Susan Butcher (1954-2006)
“I don’t know the word ‘quit’.”
Born in Boston, Massachusetts in 1954, Susan Butcher went to Colorado State University where she studied to become a veterinarian technician. However, her passion for dogsled racing eventually inspired her to move to Alaska, where she competed in her first Iditarod in 1978.
The Iditarod, also known as the, “Last Great Race on Earth®,” is the world-famous dogsled race that takes place in Alaska, covering a distance of over 1,000 miles of unforgiving terrain. During the race, mushers and their teams will cross terrain that consists of dense forest, jagged mountain ranges, frozen rivers, windswept coastlines, and desolate tundra. The elements are no less problematic—long hours of darkness, heavy winds that can lead to loss of visibility, temperatures falling far below zero—which can lead to dire consequences—overflow hazards, and more. The Iditarod has a reputation as a race that isn’t for the faint of heart and pushes its participants past the limits of ability and endurance. It requires preparation, training, skill, and a determination as strong as steel. The reputation of this race extraordinaire, from Anchorage to Nome, makes Susan Butcher’s legacy and accomplishments all the more impressive and inspiring!
Susan first participated in the Iditarod in 1978, but even more impressive, she participated in every Iditarod from 1978-1994, placing in the top five twelve times during her career. The only time she had to withdraw early from the race was in 1985 when she and her team had a horrible incident with a raging bull moose that injured six of her dogs and killed two. She came back a year later, though, and went on to win first place in 1986, 1987, 1988, and 1990. She was the second woman to ever win the Iditarod, the second person to win the race four times, but the first to win four out of five sequential years. Her achievements in dogsled racing further led to her receiving the U.S. Victor Award, the National Women’s Sports Foundation Amateur Athlete of the Year Award, and the Female Athlete of the Year award.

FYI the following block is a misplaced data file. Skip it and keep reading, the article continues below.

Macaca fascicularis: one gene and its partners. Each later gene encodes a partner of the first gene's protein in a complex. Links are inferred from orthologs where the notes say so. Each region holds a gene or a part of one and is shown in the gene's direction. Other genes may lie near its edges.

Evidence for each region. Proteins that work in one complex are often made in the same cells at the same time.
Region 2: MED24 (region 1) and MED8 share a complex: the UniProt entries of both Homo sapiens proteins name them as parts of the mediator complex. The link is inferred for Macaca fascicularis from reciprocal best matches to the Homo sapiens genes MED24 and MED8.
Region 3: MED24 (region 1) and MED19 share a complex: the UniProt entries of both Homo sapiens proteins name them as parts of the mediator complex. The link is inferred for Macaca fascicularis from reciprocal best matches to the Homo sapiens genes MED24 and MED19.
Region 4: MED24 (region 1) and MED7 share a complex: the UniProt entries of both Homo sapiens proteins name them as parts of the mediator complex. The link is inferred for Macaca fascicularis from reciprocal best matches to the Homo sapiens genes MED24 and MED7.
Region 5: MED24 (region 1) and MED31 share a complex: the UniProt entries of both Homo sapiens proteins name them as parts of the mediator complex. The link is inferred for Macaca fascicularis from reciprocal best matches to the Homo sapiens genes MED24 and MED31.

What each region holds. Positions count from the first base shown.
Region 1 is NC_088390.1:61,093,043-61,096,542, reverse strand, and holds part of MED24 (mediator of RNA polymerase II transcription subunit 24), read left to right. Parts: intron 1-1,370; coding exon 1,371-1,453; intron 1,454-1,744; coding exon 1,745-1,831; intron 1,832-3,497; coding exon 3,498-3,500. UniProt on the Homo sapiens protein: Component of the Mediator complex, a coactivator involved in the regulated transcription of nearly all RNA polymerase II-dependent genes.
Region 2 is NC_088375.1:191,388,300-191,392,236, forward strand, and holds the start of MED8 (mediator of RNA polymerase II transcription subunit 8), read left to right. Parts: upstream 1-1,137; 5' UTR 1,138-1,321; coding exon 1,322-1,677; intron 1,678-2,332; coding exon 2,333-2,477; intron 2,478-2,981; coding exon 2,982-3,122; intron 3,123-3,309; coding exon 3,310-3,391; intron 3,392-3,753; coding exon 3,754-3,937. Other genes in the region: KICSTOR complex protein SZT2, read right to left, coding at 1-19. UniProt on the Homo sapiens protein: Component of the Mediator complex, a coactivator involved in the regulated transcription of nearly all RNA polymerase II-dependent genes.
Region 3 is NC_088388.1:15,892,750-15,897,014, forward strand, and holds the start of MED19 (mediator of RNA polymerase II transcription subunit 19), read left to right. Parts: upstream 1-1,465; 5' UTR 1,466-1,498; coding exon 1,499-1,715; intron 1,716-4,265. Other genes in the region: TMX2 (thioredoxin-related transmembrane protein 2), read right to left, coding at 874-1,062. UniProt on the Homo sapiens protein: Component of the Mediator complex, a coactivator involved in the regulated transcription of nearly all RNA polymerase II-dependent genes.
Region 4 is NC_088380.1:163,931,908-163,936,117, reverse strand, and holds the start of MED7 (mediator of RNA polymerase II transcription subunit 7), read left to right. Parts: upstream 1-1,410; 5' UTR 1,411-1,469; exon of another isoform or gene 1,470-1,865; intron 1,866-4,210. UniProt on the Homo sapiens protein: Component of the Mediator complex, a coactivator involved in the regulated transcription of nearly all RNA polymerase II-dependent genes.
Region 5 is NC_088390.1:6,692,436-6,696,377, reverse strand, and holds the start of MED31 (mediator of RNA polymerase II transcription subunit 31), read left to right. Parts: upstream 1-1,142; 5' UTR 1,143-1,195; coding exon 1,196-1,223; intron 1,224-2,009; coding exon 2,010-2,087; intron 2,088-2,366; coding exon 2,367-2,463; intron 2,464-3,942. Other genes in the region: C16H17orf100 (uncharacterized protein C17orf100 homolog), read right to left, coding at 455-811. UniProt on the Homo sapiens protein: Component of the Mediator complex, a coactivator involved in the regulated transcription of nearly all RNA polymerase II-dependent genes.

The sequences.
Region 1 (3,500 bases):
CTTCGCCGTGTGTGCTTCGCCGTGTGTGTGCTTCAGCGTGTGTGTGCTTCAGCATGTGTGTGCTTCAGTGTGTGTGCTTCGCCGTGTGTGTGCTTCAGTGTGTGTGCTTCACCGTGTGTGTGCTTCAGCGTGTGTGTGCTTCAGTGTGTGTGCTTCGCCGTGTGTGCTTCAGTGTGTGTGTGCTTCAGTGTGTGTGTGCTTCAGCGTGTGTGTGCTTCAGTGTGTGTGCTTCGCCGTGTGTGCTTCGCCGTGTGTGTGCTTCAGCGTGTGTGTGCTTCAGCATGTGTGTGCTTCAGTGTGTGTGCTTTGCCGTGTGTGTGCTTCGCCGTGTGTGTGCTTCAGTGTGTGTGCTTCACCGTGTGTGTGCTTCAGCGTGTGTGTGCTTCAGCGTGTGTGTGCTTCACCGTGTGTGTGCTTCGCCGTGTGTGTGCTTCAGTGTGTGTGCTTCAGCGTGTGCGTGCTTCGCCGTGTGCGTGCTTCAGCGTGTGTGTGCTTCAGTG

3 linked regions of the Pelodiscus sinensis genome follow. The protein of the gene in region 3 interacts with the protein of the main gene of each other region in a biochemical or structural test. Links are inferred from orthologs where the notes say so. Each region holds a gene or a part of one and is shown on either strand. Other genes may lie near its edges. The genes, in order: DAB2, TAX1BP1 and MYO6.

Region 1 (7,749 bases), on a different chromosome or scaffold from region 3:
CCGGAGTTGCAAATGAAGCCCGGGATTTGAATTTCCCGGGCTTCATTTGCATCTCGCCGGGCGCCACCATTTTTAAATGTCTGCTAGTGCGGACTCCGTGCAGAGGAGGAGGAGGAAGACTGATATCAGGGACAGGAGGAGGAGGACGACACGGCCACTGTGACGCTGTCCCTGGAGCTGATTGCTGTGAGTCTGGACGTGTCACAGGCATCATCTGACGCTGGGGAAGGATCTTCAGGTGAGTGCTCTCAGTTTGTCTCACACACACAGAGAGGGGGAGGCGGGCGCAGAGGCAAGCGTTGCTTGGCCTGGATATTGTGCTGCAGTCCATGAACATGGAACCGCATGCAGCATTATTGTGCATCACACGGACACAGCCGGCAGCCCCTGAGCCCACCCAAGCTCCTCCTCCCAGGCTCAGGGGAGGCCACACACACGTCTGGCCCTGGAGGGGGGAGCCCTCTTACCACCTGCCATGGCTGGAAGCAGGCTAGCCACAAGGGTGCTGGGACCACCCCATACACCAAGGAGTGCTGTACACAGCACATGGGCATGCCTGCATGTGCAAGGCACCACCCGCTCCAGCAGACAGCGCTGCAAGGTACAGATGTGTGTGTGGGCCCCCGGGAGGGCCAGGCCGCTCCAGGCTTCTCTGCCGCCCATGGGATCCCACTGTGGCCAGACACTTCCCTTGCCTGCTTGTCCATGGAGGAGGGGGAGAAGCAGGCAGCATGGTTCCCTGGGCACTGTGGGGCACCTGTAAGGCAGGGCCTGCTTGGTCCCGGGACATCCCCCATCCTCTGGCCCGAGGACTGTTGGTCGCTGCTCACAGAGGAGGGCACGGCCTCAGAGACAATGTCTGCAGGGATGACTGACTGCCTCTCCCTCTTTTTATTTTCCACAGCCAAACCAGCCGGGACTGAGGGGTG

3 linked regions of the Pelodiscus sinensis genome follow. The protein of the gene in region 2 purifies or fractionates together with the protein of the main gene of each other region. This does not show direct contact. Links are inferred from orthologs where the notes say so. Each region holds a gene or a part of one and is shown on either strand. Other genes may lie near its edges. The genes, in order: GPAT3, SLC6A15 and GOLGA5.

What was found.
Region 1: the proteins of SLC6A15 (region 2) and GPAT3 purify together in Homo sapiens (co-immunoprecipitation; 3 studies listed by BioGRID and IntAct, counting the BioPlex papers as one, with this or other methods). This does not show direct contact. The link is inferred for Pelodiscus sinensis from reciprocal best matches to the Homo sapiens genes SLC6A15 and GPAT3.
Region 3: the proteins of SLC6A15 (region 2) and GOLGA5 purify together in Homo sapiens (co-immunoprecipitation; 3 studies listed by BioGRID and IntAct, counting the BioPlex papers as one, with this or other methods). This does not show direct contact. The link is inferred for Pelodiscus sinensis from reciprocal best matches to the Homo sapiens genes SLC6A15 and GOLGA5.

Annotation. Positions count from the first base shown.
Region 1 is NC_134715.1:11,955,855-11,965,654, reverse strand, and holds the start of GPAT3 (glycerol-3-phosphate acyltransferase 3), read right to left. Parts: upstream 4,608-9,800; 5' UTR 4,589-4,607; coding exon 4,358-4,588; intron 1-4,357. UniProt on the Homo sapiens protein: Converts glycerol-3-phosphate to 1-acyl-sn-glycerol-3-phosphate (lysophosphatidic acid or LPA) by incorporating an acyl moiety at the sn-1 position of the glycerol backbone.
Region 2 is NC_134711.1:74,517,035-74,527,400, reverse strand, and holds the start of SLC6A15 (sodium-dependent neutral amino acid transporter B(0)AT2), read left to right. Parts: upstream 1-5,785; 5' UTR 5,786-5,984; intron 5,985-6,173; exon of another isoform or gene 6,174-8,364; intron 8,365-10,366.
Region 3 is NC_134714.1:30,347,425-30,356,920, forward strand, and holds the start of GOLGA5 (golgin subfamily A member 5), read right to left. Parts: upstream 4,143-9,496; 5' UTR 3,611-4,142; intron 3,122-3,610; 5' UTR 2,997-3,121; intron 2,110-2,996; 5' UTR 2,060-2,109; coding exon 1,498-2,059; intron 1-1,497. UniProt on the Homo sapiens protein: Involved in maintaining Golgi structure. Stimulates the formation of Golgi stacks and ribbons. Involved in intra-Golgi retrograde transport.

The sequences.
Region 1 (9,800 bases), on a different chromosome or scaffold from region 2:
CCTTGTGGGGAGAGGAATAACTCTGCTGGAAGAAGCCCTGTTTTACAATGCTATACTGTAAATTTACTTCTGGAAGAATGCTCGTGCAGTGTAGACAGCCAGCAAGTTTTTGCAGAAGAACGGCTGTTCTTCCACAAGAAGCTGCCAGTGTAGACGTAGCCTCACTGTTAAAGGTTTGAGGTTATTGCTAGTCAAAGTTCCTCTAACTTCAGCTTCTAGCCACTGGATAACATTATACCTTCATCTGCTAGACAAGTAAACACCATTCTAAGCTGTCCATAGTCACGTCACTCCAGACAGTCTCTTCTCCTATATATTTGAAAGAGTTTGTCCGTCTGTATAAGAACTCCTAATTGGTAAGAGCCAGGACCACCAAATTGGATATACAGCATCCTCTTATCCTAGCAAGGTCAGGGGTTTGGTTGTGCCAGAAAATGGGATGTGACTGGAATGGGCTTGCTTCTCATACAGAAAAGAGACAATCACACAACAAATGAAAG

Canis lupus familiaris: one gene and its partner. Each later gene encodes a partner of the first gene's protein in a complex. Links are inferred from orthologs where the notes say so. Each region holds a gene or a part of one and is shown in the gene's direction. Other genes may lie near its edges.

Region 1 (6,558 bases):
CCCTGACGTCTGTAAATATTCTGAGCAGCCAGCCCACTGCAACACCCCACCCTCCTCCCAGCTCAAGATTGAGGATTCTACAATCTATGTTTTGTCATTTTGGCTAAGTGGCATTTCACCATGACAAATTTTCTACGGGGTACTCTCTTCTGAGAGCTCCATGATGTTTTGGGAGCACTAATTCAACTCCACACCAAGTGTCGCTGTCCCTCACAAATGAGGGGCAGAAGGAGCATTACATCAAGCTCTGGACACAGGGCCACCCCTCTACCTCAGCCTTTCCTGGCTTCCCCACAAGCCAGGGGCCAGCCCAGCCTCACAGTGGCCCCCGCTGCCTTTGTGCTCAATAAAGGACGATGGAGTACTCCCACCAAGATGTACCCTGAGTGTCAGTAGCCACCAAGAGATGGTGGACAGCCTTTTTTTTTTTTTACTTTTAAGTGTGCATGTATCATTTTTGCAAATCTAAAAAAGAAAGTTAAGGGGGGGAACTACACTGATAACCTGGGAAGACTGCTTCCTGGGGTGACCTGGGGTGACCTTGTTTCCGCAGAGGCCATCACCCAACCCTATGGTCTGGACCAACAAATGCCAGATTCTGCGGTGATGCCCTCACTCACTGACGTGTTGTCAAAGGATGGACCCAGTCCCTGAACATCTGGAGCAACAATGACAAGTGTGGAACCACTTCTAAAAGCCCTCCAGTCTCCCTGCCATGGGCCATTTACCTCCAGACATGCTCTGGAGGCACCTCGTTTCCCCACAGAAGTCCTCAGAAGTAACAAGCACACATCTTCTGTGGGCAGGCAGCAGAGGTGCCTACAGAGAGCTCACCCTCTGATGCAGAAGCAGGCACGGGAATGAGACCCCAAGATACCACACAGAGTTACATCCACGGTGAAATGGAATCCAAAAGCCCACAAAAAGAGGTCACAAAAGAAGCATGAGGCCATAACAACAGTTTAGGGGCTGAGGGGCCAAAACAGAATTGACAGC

She retired from dogsled racing in the mid 90s, but not before she had left a permanent mark on the race itself, as well as powerfully influenced the sport’s training and care of dogsled teams for the better. Her best lead dog, Granite, is equally as famous as Susan, who raised him from the time he was a sickly, unimpressive puppy that no one expected anything from him. Granite and Susan’s story is one of hope and determination, and in finding strength in the most unexpected places. You can find a bronze statue of Granite, engraved “Greatest Lead Dog in Iditarod History,” in Fairbanks, Alaska, and in 2008 the state of Alaska honored Susan (posthumously) by establishing “Susan Butcher Day,” which falls on the first Saturday of March.
Speaking of Susan, her husband said in a New York Times article:
“She never thought there should be any barriers for women…She was the first woman ever to dominate and be the best in the world at a sport where men and women compete equally, and the men did not like that.”
“I don’t think she ever thought of herself as a pioneer.”
Though she may not have traveled as extensively as some of our featured “Globetrotters of History,” we feel that Susan’s incredible courage, strength, and determination—which helped her achieve things that so few could—make her a truly inspiring woman from history!
by “Go-To Global Gal” Alyce Howard